A 1971 LS6 Corvettes Convertible went to Auction…
January 15, 2021 – Updated January 17, 2021
The 1971 Corvette is celebrating its 50th Anniversary this year (2021). Today we’ll look at the history, one that just went to auction as well as a special event display featuring the LS6 1971 Corvettes.
Due to government regulations, the muscle car era would soon be ending. However, there were still many options in 1971 if you were in the market for a performance car, but the Chevrolet Corvette was the top choice for many buyers.
The 1971 Corvette was manufactured in St. Louis, Missouri.
1971 Coupe or Convertible?
You could opt for a coupe or convertible—21,801 combined examples were built; 14,680 coupes and 7,121 convertibles. [$5,496.00 – coupe, $5,259.00 – convertible].
1971 Color Choices
The C3 1971 Corvette had ten color choices: Nevada Silver, Sunflower Yellow, Classic White, Mille Miglia Red, Mulsanne Blue, Bridgehampton Blue, Brands Hatch Green, Ontario Orange, Steel Cities Gray, War Bonnet Yellow. The Brands Hatch Green was the most popular choice. Both the Brands Hatch Green and the Nevada Silver were unique to this model.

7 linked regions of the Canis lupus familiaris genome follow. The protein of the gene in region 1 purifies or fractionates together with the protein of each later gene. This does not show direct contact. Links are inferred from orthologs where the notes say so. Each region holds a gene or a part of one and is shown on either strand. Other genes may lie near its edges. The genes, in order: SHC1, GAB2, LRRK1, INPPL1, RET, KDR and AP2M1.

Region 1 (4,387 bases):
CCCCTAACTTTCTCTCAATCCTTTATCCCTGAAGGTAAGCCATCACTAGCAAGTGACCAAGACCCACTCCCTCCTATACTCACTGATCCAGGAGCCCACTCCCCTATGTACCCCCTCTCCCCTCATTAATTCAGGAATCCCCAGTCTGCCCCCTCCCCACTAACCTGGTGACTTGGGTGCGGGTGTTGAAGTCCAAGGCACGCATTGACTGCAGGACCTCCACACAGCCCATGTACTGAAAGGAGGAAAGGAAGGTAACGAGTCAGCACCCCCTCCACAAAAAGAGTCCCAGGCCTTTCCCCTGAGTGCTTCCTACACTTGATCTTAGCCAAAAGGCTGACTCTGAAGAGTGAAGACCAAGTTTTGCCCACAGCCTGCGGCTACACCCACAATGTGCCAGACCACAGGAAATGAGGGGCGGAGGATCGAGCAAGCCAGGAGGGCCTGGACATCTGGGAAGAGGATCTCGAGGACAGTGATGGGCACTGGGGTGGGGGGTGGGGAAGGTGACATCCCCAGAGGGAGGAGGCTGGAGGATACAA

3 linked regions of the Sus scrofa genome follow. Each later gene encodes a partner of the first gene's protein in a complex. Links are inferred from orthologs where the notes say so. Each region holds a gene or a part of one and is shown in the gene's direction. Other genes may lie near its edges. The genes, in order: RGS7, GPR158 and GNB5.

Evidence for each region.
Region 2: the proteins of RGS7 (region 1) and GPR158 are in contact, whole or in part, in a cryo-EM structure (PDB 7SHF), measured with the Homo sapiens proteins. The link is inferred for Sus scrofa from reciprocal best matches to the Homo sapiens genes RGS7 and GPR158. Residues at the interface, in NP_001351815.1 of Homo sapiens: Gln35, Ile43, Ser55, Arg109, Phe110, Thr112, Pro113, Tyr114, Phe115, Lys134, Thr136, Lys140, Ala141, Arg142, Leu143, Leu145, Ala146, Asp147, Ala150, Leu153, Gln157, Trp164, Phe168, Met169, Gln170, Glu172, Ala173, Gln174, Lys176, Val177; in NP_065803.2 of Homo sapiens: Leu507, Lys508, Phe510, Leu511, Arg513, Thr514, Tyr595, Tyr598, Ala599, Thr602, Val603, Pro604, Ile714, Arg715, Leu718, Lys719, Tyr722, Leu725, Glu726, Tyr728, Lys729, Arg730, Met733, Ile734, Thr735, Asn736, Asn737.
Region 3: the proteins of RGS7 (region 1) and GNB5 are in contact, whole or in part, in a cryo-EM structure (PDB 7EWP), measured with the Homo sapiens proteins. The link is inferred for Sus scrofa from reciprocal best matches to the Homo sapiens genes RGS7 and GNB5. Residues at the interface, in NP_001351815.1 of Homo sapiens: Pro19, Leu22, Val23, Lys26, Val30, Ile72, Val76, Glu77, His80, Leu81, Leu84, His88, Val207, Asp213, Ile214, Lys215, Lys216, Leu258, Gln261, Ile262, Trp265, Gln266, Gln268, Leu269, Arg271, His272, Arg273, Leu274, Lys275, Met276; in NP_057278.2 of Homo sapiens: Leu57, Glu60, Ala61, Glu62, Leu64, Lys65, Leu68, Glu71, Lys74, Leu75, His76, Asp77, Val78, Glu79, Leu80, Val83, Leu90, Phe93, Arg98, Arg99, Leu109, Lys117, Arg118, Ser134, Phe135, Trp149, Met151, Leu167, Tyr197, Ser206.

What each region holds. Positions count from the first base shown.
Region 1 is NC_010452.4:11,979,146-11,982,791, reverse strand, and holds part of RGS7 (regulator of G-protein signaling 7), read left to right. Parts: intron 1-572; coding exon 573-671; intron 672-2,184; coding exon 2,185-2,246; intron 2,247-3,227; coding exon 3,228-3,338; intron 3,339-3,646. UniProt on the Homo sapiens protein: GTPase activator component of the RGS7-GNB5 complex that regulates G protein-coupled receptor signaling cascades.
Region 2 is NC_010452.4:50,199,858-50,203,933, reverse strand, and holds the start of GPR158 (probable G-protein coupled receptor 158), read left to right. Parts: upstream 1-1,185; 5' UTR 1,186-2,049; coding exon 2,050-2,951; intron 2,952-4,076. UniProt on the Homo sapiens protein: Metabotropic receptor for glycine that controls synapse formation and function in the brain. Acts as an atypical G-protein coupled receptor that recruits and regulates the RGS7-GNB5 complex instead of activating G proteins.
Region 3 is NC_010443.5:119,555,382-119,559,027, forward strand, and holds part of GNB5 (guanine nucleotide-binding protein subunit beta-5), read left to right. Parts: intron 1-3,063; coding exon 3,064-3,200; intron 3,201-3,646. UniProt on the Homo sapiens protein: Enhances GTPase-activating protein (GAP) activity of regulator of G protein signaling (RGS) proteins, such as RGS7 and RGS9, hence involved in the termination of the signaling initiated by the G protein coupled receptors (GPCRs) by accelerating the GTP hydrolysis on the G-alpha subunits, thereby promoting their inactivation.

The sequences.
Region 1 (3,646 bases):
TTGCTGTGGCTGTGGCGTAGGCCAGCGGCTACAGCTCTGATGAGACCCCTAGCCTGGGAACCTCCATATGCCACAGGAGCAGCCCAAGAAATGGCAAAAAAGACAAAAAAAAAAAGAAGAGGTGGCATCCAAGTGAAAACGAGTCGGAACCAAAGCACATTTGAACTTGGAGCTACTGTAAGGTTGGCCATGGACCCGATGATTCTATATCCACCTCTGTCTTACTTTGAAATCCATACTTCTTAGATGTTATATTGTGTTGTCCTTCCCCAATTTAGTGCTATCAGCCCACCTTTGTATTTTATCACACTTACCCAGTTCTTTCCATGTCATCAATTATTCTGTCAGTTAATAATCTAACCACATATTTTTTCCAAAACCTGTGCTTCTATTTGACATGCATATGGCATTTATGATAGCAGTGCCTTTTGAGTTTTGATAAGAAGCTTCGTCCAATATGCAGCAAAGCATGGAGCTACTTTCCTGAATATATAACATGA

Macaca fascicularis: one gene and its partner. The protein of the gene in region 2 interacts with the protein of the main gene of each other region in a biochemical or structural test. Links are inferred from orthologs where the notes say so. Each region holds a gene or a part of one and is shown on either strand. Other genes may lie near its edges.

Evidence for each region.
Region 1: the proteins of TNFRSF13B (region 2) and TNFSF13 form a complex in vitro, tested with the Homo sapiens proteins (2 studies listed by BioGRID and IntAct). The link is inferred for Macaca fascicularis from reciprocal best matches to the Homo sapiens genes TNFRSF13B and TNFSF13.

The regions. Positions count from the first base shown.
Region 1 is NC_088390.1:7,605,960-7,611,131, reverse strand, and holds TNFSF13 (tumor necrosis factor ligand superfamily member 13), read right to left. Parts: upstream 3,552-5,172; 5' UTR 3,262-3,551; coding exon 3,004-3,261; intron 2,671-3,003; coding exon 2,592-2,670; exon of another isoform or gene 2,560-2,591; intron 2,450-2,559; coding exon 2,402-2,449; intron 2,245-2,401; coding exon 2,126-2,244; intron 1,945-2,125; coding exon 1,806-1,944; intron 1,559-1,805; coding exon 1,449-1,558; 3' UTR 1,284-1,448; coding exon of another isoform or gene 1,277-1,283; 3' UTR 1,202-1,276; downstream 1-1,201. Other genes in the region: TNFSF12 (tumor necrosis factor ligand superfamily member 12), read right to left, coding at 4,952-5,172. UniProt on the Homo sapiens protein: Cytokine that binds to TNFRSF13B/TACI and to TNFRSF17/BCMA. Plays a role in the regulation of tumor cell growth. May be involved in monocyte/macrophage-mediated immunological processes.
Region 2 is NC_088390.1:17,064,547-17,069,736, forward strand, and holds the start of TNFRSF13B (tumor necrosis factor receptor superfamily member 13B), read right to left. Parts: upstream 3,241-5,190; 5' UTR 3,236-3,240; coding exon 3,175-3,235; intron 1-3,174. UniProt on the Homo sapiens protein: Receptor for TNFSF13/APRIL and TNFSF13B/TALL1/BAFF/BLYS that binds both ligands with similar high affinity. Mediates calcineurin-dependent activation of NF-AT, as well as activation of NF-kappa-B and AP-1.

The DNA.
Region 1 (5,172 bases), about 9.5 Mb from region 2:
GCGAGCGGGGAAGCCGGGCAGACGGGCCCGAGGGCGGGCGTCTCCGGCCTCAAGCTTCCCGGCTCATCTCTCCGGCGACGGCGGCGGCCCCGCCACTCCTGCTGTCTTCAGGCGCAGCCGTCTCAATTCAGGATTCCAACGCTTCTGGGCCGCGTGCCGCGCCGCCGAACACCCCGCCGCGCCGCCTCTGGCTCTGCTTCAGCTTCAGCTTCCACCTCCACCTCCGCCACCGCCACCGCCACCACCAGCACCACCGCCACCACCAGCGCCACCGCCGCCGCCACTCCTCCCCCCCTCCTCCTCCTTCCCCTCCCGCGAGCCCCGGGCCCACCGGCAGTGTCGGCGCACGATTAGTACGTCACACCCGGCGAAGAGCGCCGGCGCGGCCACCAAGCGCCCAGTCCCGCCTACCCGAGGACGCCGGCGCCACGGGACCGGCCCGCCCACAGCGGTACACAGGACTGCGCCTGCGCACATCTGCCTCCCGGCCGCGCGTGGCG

The interior choices for the 1971 Corvette were as follows: Black Leather, Brown Vinyl, Dark Blue Vinyl, Dark Green Vinyl, Red Vinyl, Saddle Vinyl, and Saddle Leather.
While the 1971 Chevy Corvette remains one of the least changed models in design, there were still plenty of options.
The biggest changes for the 1971 Corvette were in the motor, i.e., reduce the octane requirements from previous years.
1971 Engine Options
GM offered America’s Sports Car owners four different engine options on the 71 Corvette: L48 350cim – 270HP Engine, LT1 350ci – 330HP Engine, LS5 454ci – 365HP Engine, LS6 454ci – 425HP Engine.
1971 LS6 Corvette Engine